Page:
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I'm learning SDL2 with Visual Studio 2015 and I'm trying to draw a 16x16 level with a .map file and 32x32 .png images for tiles (that's 256 tiles) on a 512x512 window. I have both SDL2 and SDL2 Image set up.

I'm attempting to turn the .png image into a texture using IMG_LoadTexture, but it never succeeds.

Here's the code for the structure for a single tile:

struct Tile
{
    int tileType; //a range from 1-12 that determines what kind of tile it is.
    SDL_Texture *texture = NULL; //The texture for the tile that comes from a .png file
    SDL_Rect texture_rect; //Rectangle for rendering the texture with SDL_RenderCopy
};

I successfully read the tileType from a .map file and use it in a function to give a tile in an array of tiles the right texture. Here is the code for the function :

void get_textures(Tile a[16][16])
{
    for (int i = 0; i < 16; i++)
    {
        for (int k = 0; k < 16; k++)
        {
            cout << a[i][k].tileType << ", ";
            switch (a[i][k].tileType)
            {
            case 1:
            a[i][k].texture = IMG_LoadTexture(renderer, "Sprites\Tiles_png\1.png");
            break;
        case 2:
            a[i][k].texture = IMG_LoadTexture(renderer, "Sprites\Tiles_png\2.png");
            break;
        case 3:
            a[i][k].texture = IMG_LoadTexture(renderer, "Sprites\Tiles_png\3.png");
            break;
        case 4:
            a[i][k].texture = IMG_LoadTexture(renderer, "Sprites\Tiles_png\4.png");
            break;
        case 5:
            a[i][k].texture = IMG_LoadTexture(renderer, "Sprites\Tiles_png\5.png");
            break;
        case 6:
            a[i][k].texture = IMG_LoadTexture(renderer, "Sprites\Tiles_png\6.png");
            break;
        case 7:
            a[i][k].texture = IMG_LoadTexture(renderer, "Sprites\Tiles_png\7.png");
            break;
        case 8:
            a[i][k].texture = IMG_LoadTexture(renderer, "Sprites\Tiles_png\8.png");
            break;
        case 9:
            a[i][k].texture = IMG_LoadTexture(renderer, "Sprites\Tiles_png\9.png");
            break;
        case 10:
            a[i][k].texture = IMG_LoadTexture(renderer, "Sprites\Tiles_png\10.png");
            break;
        case 11:
            a[i][k].texture = IMG_LoadTexture(renderer, "Sprites\Tiles_png\11.png");
            break;
        case 12:
            a[i][k].texture = IMG_LoadTexture(renderer, "Sprites\Tiles_png\12.png");
            break;
        }
        if (a[i][k].texture == NULL)
        {
            cout << "Failed to load texture from file." << endl;
        }
        a[i][k].texture_rect.x = k*TILE_WIDTH; //defined as 32
        a[i][k].texture_rect.y = i*TILE_HEIGHT; //defines as 32
        a[i][k].texture_rect.h = 32;
        a[i][k].texture_rect.w = 32;
    }
}
}

Every time this runs I get a tileType and a "Failed to load texture from file." for every one of the 256 tiles. I have re-checked the file paths multiple times, made sure the "Sprites" folder is in the same folder as the project's .vcxproj file and that the folders and images are included in the project in Visual Studio and it still doesn't work (I only get a black SDL window).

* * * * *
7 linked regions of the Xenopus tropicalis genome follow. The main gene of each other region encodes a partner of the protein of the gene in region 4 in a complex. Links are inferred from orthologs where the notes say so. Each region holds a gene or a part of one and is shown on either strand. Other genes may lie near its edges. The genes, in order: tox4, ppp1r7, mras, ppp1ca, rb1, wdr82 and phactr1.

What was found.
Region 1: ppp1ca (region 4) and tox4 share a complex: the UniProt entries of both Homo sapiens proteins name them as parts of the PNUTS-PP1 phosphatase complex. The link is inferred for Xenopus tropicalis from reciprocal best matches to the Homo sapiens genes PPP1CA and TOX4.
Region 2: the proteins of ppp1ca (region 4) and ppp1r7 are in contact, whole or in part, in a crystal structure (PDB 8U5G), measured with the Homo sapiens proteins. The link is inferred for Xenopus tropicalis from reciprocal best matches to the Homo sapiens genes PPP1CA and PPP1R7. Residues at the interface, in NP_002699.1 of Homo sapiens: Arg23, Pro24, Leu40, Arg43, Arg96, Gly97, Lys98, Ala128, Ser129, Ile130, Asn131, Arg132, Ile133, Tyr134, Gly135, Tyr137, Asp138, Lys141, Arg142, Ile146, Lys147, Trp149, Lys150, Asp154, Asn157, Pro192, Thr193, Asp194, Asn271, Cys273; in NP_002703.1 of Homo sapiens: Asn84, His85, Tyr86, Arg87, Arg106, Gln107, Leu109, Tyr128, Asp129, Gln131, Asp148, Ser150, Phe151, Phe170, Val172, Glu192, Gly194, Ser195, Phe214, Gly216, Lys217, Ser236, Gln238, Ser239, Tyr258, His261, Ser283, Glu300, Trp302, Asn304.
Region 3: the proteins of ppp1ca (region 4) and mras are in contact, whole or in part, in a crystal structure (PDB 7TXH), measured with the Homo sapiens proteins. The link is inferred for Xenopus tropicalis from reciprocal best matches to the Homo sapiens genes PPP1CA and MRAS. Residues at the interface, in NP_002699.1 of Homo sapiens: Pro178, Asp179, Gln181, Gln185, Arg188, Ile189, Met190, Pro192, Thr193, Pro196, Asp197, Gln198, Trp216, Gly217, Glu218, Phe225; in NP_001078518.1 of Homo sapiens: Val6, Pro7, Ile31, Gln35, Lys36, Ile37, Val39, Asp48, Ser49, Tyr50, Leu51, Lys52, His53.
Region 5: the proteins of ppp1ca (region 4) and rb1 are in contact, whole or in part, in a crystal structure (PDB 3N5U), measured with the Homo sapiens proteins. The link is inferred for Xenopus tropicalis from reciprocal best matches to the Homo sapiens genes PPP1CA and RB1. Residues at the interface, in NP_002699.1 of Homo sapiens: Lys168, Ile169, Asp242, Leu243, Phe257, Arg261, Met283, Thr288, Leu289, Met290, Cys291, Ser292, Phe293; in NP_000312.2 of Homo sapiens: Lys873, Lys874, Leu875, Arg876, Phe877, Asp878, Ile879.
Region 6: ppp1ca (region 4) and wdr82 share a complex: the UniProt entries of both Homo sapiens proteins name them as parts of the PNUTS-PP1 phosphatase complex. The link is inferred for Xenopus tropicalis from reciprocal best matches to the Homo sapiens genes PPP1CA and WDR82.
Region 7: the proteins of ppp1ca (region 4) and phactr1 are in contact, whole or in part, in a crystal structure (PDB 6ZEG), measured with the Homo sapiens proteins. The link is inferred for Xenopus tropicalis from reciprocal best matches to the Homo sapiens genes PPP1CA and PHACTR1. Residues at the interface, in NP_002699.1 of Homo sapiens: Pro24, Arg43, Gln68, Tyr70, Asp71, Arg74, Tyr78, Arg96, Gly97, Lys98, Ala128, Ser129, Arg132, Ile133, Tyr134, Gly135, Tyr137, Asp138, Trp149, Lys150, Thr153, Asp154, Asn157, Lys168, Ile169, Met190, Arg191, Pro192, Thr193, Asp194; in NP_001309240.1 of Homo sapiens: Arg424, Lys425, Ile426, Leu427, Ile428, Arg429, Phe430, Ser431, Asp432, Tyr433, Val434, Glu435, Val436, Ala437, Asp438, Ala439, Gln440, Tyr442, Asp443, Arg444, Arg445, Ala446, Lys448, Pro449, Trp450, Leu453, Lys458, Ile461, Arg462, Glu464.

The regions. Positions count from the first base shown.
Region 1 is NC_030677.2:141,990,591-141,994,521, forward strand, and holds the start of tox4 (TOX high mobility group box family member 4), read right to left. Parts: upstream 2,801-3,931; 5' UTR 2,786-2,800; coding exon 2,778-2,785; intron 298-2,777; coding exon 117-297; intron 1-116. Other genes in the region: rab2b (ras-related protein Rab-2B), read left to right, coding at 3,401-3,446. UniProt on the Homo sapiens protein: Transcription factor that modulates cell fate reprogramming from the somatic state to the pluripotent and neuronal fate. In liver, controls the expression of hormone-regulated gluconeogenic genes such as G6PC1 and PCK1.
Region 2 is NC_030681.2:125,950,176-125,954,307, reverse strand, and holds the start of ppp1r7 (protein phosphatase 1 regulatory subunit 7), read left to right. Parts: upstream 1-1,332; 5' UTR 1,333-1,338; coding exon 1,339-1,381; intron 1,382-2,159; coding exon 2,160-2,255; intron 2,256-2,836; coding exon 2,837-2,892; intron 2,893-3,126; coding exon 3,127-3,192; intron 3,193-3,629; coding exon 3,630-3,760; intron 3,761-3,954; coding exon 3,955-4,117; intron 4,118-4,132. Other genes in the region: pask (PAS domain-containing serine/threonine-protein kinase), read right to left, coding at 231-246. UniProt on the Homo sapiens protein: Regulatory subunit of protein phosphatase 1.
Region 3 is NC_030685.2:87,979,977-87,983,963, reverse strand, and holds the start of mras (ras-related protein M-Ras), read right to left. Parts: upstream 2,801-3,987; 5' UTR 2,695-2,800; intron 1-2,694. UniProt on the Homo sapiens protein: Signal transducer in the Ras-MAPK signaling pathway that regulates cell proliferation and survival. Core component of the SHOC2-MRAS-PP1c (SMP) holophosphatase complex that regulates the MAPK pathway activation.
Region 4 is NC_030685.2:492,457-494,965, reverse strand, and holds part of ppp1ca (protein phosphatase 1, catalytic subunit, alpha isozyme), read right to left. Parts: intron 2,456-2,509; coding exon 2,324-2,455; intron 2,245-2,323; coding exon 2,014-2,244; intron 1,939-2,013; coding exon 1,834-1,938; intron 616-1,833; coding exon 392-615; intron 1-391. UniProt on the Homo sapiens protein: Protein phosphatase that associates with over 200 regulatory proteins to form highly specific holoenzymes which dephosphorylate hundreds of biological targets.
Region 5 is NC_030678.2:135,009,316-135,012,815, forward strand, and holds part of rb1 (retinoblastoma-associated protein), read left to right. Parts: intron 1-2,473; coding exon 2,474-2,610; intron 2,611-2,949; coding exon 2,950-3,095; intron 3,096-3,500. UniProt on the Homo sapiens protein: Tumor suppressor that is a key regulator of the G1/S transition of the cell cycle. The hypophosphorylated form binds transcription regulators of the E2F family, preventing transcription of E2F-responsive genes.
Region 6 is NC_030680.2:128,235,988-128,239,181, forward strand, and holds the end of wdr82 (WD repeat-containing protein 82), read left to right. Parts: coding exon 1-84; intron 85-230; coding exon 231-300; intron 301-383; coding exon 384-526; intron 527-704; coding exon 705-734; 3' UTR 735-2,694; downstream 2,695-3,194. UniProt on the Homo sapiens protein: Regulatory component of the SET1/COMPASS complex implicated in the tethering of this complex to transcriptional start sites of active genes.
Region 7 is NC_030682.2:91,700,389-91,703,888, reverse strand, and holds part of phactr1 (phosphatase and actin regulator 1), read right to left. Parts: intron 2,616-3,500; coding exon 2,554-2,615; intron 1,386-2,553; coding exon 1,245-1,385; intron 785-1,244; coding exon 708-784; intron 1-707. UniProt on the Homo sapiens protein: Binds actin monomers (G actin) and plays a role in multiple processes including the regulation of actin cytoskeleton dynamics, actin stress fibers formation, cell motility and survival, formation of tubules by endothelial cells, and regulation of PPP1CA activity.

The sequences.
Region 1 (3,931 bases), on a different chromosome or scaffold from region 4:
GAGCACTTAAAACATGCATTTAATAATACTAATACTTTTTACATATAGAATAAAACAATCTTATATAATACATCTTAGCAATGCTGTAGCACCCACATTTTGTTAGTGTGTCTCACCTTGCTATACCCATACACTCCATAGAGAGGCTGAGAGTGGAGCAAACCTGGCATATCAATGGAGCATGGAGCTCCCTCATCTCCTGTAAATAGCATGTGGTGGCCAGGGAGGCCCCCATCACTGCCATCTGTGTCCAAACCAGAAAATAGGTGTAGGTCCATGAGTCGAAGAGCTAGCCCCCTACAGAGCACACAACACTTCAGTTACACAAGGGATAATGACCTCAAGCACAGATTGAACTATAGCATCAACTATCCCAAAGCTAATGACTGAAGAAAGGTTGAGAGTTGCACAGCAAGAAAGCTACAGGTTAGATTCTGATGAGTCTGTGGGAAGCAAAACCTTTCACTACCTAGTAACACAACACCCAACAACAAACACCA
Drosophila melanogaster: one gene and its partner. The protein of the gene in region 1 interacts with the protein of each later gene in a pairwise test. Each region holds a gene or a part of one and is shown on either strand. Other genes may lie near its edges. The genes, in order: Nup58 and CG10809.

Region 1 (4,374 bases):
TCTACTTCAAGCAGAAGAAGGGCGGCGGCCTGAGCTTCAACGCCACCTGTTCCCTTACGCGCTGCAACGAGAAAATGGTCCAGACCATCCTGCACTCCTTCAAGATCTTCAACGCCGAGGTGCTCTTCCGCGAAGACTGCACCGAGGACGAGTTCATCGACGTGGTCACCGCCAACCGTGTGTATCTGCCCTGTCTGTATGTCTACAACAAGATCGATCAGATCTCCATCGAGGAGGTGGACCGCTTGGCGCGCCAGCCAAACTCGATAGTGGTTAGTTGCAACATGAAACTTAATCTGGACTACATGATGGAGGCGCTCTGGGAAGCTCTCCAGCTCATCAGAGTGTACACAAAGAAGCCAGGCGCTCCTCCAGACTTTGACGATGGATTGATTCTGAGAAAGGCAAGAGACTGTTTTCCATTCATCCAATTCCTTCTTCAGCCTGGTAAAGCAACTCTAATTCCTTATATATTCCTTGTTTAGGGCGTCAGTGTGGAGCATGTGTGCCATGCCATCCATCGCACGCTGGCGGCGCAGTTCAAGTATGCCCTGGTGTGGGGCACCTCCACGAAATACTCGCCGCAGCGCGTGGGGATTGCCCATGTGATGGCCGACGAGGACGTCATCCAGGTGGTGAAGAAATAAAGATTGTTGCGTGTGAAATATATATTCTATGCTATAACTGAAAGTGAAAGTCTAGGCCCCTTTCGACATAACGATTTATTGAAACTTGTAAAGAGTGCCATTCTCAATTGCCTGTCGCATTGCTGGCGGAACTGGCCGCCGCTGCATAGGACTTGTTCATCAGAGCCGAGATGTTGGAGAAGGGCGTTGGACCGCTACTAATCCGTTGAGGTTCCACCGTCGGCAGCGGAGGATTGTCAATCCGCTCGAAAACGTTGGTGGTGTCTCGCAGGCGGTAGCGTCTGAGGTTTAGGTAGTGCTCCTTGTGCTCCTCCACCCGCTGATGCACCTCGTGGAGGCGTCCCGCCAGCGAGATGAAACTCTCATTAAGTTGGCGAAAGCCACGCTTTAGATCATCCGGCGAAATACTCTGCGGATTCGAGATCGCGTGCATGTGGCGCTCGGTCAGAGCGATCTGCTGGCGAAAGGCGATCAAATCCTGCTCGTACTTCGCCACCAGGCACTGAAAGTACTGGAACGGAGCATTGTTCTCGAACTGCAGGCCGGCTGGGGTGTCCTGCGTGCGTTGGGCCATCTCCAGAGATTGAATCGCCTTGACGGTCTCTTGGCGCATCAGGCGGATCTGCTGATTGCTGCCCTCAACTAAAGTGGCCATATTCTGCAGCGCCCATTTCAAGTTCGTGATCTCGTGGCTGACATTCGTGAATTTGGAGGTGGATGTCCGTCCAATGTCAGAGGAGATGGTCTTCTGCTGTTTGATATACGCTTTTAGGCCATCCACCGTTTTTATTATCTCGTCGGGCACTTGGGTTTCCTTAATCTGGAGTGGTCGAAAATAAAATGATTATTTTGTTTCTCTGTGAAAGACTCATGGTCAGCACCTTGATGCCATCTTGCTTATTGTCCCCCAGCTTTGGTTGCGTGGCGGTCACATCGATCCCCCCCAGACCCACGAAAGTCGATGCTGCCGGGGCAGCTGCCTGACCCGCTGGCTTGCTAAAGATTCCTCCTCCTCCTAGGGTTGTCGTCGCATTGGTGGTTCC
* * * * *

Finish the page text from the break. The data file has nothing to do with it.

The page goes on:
Any help would be appreciated.

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  • \$\begingroup\$ Sprites folder must be not in the project directory, but in a directory that contains your .exe. \$\endgroup\$ – HolyBlackCat Dec 30 '15 at 9:44
  • \$\begingroup\$ If you find an answer good, than you must accept the best one. Read more about accepting answers on the help center \$\endgroup\$ – H. Pauwelyn Feb 24 '16 at 16:12
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You could use one of this two ways to place a backslash in a string:

@"Sprites\Tiles_png\11.png"
"Sprites\\Tiles_png\\11.png"

It's because C# implement backslashes. So, next character literals \n, \r, \t, \" and \\ are respectively a new line, character return line feed, vertical tab, qoutation mark and one backslash.

You could escape them by using a string literals like the @-char before opening the first quotation mark, like I'd for the first string.

Here you have the definition of literals:

A literal is a source code representation of a value.

(Source and more information about literals: MSDN)


A third option is to use forward slashes and then you haven't that problem anymore with the implementation of the backslashes. But because Microsoft use by default backslashes for file paths, I prefer to use one of the first two options.

"Sprites/Tiles_png/11.png"
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0
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I've found out my stupid mistake. The file path recognizes "/" and not "\".

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-1
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From the answers on these links it says not to use IMG_LoadTexture, and IMG_Load instead.

Here is a great tutorial on how to load a .png with SDL2: http://lazyfoo.net/tutorials/SDL/06_extension_libraries_and_loading_other_image_formats/index2.php

Also this post suggests to use *IMG_Load instead of IMG_LoadTexture for loading images:SDL Function for Loading PNGs

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  • \$\begingroup\$ Using IMG_Load also fails to load the .png image to a surface, so does SDL_LoadBMP when attempting to load a .bmp version of the image. I'm half certain that the problem lies in the program actually finding the image in the folder, but I can't see the reason. \$\endgroup\$ – Xeez Dec 30 '15 at 11:03

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